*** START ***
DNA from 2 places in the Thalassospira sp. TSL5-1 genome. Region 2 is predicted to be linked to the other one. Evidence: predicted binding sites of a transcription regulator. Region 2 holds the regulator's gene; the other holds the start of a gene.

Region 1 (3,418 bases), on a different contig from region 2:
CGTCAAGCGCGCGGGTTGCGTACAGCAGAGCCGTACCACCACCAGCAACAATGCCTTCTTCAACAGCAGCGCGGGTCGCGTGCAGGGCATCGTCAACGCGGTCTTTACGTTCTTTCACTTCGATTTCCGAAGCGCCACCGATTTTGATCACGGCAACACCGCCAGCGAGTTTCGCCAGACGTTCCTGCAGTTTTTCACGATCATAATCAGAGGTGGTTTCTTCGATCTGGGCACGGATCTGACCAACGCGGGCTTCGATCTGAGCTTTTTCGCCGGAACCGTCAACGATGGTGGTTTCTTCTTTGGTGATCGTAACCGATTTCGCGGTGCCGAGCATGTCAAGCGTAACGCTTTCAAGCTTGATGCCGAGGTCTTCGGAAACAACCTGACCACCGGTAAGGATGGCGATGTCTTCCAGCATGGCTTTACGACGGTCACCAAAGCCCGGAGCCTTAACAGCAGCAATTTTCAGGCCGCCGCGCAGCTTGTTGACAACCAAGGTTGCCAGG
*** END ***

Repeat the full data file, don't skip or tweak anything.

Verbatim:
DNA from 2 places in the Thalassospira sp. TSL5-1 genome. Region 2 is predicted to be linked to the other one. Evidence: predicted binding sites of a transcription regulator. Region 2 holds the regulator's gene; the other holds the start of a gene.

Region 1 (3,418 bases), on a different contig from region 2:
CGTCAAGCGCGCGGGTTGCGTACAGCAGAGCCGTACCACCACCAGCAACAATGCCTTCTTCAACAGCAGCGCGGGTCGCGTGCAGGGCATCGTCAACGCGGTCTTTACGTTCTTTCACTTCGATTTCCGAAGCGCCACCGATTTTGATCACGGCAACACCGCCAGCGAGTTTCGCCAGACGTTCCTGCAGTTTTTCACGATCATAATCAGAGGTGGTTTCTTCGATCTGGGCACGGATCTGACCAACGCGGGCTTCGATCTGAGCTTTTTCGCCGGAACCGTCAACGATGGTGGTTTCTTCTTTGGTGATCGTAACCGATTTCGCGGTGCCGAGCATGTCAAGCGTAACGCTTTCAAGCTTGATGCCGAGGTCTTCGGAAACAACCTGACCACCGGTAAGGATGGCGATGTCTTCCAGCATGGCTTTACGACGGTCACCAAAGCCCGGAGCCTTAACAGCAGCAATTTTCAGGCCGCCGCGCAGCTTGTTGACAACCAAGGTTGCCAGG